Michigan must win The Game to make it relevant again
ANN ARBOR, Mich. (AP) -- The Game has lost its luster in recent years.
Ohio State has dominated Michigan, winning four straight and 11 of 12 to diminish intrigue in one of the greatest rivalries in sports.
The third-ranked Wolverines (10-1, 7-1 Big Ten) have a chance to change the conversation Saturday against the second-ranked Buckeyes (10-1, 7-1) in the Horseshoe, where they haven't won since 2000.
"This rivalry is going to be relevant," Michigan tight end Jake Butt, who is from Pickerington, Ohio, said Monday. "It never won't be relevant."
Even if Michigan loses, dropping 12 of the last 13 meetings in the series?
"We're not thinking about losing," Butt said. "It's a must-win game . We understand that. We have to win this."
That won't be easy.
Ohio State is favored by about a touchdown perhaps in part because the Wolverines may be without standout quarterback Wilton Speight, who missed Saturday's 20-10 win over Indiana with an injured left shoulder.
"To my eye, he has looked better every day," Michigan coach Jim Harbaugh said.
Speight's backup, John O'Korn , struggled to sustain the success the offense was having against the Hoosiers. O'Korn was 7 of 16 yards for just 59 yards, the fewest yards passing for Michigan since John Navarre threw for 58 in a win over Wisconsin on Nov. 17, 2001. O'Korn transferred to Michigan last year after starting 16 games at Houston over his freshman and sophomore seasons.
If O'Korn is pressed into playing again and can't make the Buckeyes respect the pass, it is difficult to envision the Wolverines being able to move the ball well enough only on the ground to earn a win.
Michigan leads the all-time series 58-48-6, but is mired in the worst slump in a storied series that dates to 1897.
Harbaugh has been hailed for coming back to the school where he was a star quarterback and guaranteed a win over the rival Buckeyes in 1986, backing it up with a win. But he and his proud program must upset Ohio State to show significant signs of progress this season. In his debut as a coach in the rivalry, Ohio State routed Michigan 42-13 last season at the Big House.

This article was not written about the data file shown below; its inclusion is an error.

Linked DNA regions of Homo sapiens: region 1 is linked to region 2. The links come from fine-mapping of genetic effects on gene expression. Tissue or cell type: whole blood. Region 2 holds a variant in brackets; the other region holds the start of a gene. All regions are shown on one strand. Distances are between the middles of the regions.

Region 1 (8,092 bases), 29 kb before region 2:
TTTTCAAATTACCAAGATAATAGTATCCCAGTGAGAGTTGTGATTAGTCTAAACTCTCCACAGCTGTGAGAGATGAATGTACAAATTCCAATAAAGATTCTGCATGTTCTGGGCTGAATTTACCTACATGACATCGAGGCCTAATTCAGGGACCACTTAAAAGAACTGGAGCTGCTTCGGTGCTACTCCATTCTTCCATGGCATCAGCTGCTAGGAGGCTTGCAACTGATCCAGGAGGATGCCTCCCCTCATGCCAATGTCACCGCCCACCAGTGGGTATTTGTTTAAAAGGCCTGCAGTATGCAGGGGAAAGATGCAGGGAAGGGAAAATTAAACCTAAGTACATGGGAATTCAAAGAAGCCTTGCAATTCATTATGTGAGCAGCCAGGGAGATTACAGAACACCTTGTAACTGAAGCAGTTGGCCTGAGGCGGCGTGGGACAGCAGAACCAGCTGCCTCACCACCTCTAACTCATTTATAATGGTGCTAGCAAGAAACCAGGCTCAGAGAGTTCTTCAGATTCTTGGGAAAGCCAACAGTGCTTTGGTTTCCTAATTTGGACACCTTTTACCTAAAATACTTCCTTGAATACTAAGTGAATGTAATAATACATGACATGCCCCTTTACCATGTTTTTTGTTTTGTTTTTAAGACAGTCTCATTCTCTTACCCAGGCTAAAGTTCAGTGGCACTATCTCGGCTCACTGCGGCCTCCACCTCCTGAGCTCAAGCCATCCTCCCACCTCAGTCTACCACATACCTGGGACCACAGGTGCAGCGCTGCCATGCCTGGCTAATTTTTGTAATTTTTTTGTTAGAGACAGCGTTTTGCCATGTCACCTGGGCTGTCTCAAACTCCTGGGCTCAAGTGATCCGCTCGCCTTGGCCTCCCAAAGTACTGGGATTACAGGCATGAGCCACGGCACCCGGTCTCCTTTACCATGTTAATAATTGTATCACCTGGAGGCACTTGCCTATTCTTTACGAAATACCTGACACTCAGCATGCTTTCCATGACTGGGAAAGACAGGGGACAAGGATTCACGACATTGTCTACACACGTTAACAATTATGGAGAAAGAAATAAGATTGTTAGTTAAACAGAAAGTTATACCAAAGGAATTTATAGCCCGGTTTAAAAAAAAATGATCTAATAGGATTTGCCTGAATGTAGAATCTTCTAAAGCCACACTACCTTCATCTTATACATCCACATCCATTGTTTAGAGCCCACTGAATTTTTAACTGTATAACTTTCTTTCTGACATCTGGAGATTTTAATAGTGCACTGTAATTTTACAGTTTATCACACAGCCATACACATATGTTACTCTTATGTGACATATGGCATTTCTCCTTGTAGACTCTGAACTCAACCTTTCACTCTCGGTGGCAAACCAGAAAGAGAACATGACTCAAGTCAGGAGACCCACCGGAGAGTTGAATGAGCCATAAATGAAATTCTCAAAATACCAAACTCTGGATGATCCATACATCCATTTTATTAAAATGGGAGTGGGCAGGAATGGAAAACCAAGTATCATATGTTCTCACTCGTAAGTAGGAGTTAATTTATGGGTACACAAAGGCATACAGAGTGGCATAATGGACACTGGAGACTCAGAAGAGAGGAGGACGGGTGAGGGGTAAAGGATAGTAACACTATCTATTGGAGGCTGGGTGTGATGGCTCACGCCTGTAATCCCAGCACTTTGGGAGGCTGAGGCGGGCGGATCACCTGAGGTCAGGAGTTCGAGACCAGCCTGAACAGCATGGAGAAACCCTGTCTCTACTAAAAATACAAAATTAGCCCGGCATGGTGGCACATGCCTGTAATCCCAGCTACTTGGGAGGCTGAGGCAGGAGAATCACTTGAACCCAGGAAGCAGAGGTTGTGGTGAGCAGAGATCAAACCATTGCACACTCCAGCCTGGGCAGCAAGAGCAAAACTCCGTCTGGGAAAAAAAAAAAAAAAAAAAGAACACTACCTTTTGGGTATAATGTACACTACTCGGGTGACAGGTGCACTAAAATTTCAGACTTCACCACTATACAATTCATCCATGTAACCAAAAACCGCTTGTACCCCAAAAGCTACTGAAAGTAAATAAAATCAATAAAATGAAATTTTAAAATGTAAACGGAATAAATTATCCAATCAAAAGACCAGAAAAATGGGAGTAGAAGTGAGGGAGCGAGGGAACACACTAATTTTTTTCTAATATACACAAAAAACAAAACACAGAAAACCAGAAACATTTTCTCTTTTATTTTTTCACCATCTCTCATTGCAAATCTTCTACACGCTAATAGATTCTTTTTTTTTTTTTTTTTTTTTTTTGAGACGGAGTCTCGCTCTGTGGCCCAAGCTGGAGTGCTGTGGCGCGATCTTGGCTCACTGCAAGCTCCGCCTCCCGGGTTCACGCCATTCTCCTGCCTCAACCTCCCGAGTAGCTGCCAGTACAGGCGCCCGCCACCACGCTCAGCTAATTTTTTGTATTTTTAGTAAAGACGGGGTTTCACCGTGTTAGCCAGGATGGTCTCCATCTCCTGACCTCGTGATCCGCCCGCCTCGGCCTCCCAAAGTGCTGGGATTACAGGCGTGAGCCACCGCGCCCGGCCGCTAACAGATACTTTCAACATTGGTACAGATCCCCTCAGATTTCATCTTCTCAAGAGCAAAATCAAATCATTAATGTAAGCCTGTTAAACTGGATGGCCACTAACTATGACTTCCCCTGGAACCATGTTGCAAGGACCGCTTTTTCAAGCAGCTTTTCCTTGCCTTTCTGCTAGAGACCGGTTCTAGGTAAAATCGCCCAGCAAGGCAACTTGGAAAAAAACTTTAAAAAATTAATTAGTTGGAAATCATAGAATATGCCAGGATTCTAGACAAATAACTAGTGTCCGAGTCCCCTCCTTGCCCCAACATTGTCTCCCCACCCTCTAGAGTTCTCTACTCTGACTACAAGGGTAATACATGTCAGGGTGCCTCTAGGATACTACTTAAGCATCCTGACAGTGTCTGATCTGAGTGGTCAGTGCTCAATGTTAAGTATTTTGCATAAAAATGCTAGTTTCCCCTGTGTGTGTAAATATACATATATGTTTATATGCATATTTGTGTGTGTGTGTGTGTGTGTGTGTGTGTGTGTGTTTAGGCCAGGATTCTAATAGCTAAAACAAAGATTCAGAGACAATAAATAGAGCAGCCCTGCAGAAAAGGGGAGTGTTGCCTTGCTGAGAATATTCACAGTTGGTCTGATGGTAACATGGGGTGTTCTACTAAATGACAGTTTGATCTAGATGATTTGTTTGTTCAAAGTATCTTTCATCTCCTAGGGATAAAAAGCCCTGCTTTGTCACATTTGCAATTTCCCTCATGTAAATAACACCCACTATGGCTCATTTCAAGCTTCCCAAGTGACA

At his weekly news conference ahead of the highly anticipated game, Harbaugh wasn't in the mood to make predictions or discuss the showdown in detail.
"It's a great opportunity and tremendous challenge," he said in one of his many brief answers.
Michigan, college football's winningest program, has an opportunity to move a big step toward ending its longest championship drought since going without one from 1950 to 1964. Beat the Buckeyes and the discussion can continue this season.
"It's very important," cornerback Jourdan Lewis said. "I don't know how many wins we got this decade. It would be very important, especially for our season. This determines who's going to go to the Big Ten championship game. It's a big stake."
With a win, the Wolverines would in fact earn a spot in the Big Ten title game and be another victory away from its first conference championship since 2004. With two more wins, they would be in the College Football Playoff with a shot to earn its first national championship since 1997.
A loss to the Buckeyes, though, would lead to more questions about whether signature wins and coveted championships will ever catch up to the hype Harbaugh has brought to Ann Arbor.